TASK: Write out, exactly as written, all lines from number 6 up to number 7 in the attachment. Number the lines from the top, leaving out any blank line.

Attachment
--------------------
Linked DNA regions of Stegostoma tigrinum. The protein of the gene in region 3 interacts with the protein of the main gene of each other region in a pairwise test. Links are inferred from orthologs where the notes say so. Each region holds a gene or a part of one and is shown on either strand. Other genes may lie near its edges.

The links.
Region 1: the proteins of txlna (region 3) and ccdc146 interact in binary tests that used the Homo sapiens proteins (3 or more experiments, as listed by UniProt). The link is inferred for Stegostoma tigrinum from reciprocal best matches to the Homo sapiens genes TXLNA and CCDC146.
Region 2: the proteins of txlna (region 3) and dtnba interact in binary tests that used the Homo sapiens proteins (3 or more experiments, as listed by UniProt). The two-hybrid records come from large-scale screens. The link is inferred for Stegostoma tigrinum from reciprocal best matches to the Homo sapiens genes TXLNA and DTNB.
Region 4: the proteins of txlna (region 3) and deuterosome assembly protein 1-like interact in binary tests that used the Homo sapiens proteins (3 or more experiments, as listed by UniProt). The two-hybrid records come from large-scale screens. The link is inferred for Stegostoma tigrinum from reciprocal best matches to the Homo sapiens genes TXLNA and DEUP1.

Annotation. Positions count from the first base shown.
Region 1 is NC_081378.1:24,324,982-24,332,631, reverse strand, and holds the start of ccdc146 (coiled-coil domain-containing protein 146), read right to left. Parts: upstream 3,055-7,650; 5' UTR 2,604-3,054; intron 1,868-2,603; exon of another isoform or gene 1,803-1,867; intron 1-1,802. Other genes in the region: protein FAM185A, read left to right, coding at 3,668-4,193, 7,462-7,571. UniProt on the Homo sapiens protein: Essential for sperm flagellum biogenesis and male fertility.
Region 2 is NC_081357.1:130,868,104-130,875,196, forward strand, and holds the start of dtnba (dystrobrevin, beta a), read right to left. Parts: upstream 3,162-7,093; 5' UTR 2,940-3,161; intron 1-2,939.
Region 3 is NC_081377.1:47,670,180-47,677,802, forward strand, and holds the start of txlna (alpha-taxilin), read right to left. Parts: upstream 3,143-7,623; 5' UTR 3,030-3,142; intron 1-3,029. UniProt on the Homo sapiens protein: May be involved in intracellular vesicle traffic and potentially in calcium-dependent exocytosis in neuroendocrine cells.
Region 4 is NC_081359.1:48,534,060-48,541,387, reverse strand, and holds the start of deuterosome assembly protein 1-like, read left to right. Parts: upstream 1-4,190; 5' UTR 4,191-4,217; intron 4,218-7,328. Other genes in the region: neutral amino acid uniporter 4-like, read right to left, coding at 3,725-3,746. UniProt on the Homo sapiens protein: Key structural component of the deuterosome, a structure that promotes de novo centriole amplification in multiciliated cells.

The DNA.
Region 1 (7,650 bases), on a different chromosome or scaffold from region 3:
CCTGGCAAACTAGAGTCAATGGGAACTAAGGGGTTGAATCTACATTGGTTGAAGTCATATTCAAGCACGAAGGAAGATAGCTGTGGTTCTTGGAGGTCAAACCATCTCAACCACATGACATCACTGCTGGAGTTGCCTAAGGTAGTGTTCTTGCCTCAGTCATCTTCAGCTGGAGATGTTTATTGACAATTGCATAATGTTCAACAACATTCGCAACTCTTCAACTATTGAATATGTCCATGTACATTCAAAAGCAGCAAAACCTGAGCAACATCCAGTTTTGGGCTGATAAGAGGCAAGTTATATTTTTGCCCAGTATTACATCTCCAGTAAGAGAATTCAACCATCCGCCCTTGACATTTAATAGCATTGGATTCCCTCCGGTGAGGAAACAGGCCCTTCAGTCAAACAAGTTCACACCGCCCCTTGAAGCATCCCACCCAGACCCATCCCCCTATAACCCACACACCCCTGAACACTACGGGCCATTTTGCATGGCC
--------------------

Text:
Annotation. Positions count from the first base shown.
Region 1 is NC_081378.1:24,324,982-24,332,631, reverse strand, and holds the start of ccdc146 (coiled-coil domain-containing protein 146), read right to left. Parts: upstream 3,055-7,650; 5' UTR 2,604-3,054; intron 1,868-2,603; exon of another isoform or gene 1,803-1,867; intron 1-1,802. Other genes in the region: protein FAM185A, read left to right, coding at 3,668-4,193, 7,462-7,571. UniProt on the Homo sapiens protein: Essential for sperm flagellum biogenesis and male fertility.